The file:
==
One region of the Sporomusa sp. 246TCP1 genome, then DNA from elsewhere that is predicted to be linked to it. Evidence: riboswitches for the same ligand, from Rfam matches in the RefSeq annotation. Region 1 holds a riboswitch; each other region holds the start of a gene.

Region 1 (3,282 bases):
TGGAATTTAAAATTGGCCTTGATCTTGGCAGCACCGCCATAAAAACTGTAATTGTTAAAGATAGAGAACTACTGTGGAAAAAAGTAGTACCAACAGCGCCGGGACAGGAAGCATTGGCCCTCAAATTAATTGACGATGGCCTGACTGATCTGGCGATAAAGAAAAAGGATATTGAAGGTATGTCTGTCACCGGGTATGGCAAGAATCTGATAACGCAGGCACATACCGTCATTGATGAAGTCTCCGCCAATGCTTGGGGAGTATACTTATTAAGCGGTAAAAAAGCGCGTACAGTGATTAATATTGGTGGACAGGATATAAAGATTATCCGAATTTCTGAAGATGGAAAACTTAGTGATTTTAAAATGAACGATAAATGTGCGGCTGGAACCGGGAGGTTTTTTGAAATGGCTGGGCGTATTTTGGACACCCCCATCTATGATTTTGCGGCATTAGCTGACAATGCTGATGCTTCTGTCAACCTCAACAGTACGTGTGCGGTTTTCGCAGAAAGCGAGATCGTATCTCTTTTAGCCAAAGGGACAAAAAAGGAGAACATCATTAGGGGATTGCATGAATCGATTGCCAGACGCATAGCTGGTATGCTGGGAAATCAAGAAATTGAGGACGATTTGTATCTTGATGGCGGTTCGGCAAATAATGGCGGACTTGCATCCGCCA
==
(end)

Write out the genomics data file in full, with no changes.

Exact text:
One region of the Sporomusa sp. 246TCP1 genome, then DNA from elsewhere that is predicted to be linked to it. Evidence: riboswitches for the same ligand, from Rfam matches in the RefSeq annotation. Region 1 holds a riboswitch; each other region holds the start of a gene.

Region 1 (3,282 bases):
TGGAATTTAAAATTGGCCTTGATCTTGGCAGCACCGCCATAAAAACTGTAATTGTTAAAGATAGAGAACTACTGTGGAAAAAAGTAGTACCAACAGCGCCGGGACAGGAAGCATTGGCCCTCAAATTAATTGACGATGGCCTGACTGATCTGGCGATAAAGAAAAAGGATATTGAAGGTATGTCTGTCACCGGGTATGGCAAGAATCTGATAACGCAGGCACATACCGTCATTGATGAAGTCTCCGCCAATGCTTGGGGAGTATACTTATTAAGCGGTAAAAAAGCGCGTACAGTGATTAATATTGGTGGACAGGATATAAAGATTATCCGAATTTCTGAAGATGGAAAACTTAGTGATTTTAAAATGAACGATAAATGTGCGGCTGGAACCGGGAGGTTTTTTGAAATGGCTGGGCGTATTTTGGACACCCCCATCTATGATTTTGCGGCATTAGCTGACAATGCTGATGCTTCTGTCAACCTCAACAGTACGTGTGCGGTTTTCGCAGAAAGCGAGATCGTATCTCTTTTAGCCAAAGGGACAAAAAAGGAGAACATCATTAGGGGATTGCATGAATCGATTGCCAGACGCATAGCTGGTATGCTGGGAAATCAAGAAATTGAGGACGATTTGTATCTTGATGGCGGTTCGGCAAATAATGGCGGACTTGCATCCGCCA